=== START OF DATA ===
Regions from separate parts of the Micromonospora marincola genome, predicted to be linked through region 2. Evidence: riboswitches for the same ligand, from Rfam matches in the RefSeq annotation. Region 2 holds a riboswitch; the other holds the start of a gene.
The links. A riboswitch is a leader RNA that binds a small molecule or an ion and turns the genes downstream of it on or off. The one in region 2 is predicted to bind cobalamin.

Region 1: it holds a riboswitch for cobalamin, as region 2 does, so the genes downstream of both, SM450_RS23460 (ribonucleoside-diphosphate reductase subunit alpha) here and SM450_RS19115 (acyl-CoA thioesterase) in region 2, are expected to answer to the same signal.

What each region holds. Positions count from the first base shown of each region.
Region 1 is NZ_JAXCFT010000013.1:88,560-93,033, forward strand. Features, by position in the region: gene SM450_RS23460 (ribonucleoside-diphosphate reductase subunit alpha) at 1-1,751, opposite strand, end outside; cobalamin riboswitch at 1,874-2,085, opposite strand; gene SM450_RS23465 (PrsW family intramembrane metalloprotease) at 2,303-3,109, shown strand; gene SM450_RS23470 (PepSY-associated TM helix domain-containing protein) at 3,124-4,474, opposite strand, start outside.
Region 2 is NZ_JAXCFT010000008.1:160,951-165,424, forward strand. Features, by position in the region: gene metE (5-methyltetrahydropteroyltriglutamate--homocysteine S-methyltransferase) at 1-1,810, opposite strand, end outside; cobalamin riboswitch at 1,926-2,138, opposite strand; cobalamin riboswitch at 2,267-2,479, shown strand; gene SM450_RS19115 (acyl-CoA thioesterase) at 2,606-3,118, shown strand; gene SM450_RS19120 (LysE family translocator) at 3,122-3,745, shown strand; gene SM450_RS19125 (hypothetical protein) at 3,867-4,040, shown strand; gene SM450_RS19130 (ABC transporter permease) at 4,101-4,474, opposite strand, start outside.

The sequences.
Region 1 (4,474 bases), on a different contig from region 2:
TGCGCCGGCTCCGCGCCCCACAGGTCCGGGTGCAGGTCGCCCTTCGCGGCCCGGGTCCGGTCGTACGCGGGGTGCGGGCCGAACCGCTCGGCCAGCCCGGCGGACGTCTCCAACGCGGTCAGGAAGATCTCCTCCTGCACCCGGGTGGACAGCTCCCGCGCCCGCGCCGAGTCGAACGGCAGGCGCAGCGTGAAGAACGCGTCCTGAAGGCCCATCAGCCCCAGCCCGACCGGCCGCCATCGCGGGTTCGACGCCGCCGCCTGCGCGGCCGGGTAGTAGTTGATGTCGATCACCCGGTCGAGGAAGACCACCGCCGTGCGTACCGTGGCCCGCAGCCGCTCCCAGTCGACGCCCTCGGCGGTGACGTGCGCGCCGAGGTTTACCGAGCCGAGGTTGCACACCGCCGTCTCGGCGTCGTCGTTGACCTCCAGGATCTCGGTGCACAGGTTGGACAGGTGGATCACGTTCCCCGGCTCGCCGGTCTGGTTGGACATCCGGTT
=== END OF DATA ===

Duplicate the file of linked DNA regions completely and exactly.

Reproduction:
Regions from separate parts of the Micromonospora marincola genome, predicted to be linked through region 2. Evidence: riboswitches for the same ligand, from Rfam matches in the RefSeq annotation. Region 2 holds a riboswitch; the other holds the start of a gene.
The links. A riboswitch is a leader RNA that binds a small molecule or an ion and turns the genes downstream of it on or off. The one in region 2 is predicted to bind cobalamin.

Region 1: it holds a riboswitch for cobalamin, as region 2 does, so the genes downstream of both, SM450_RS23460 (ribonucleoside-diphosphate reductase subunit alpha) here and SM450_RS19115 (acyl-CoA thioesterase) in region 2, are expected to answer to the same signal.

What each region holds. Positions count from the first base shown of each region.
Region 1 is NZ_JAXCFT010000013.1:88,560-93,033, forward strand. Features, by position in the region: gene SM450_RS23460 (ribonucleoside-diphosphate reductase subunit alpha) at 1-1,751, opposite strand, end outside; cobalamin riboswitch at 1,874-2,085, opposite strand; gene SM450_RS23465 (PrsW family intramembrane metalloprotease) at 2,303-3,109, shown strand; gene SM450_RS23470 (PepSY-associated TM helix domain-containing protein) at 3,124-4,474, opposite strand, start outside.
Region 2 is NZ_JAXCFT010000008.1:160,951-165,424, forward strand. Features, by position in the region: gene metE (5-methyltetrahydropteroyltriglutamate--homocysteine S-methyltransferase) at 1-1,810, opposite strand, end outside; cobalamin riboswitch at 1,926-2,138, opposite strand; cobalamin riboswitch at 2,267-2,479, shown strand; gene SM450_RS19115 (acyl-CoA thioesterase) at 2,606-3,118, shown strand; gene SM450_RS19120 (LysE family translocator) at 3,122-3,745, shown strand; gene SM450_RS19125 (hypothetical protein) at 3,867-4,040, shown strand; gene SM450_RS19130 (ABC transporter permease) at 4,101-4,474, opposite strand, start outside.

The sequences.
Region 1 (4,474 bases), on a different contig from region 2:
TGCGCCGGCTCCGCGCCCCACAGGTCCGGGTGCAGGTCGCCCTTCGCGGCCCGGGTCCGGTCGTACGCGGGGTGCGGGCCGAACCGCTCGGCCAGCCCGGCGGACGTCTCCAACGCGGTCAGGAAGATCTCCTCCTGCACCCGGGTGGACAGCTCCCGCGCCCGCGCCGAGTCGAACGGCAGGCGCAGCGTGAAGAACGCGTCCTGAAGGCCCATCAGCCCCAGCCCGACCGGCCGCCATCGCGGGTTCGACGCCGCCGCCTGCGCGGCCGGGTAGTAGTTGATGTCGATCACCCGGTCGAGGAAGACCACCGCCGTGCGTACCGTGGCCCGCAGCCGCTCCCAGTCGACGCCCTCGGCGGTGACGTGCGCGCCGAGGTTTACCGAGCCGAGGTTGCACACCGCCGTCTCGGCGTCGTCGTTGACCTCCAGGATCTCGGTGCACAGGTTGGACAGGTGGATCACGTTCCCCGGCTCGCCGGTCTGGTTGGACATCCGGTT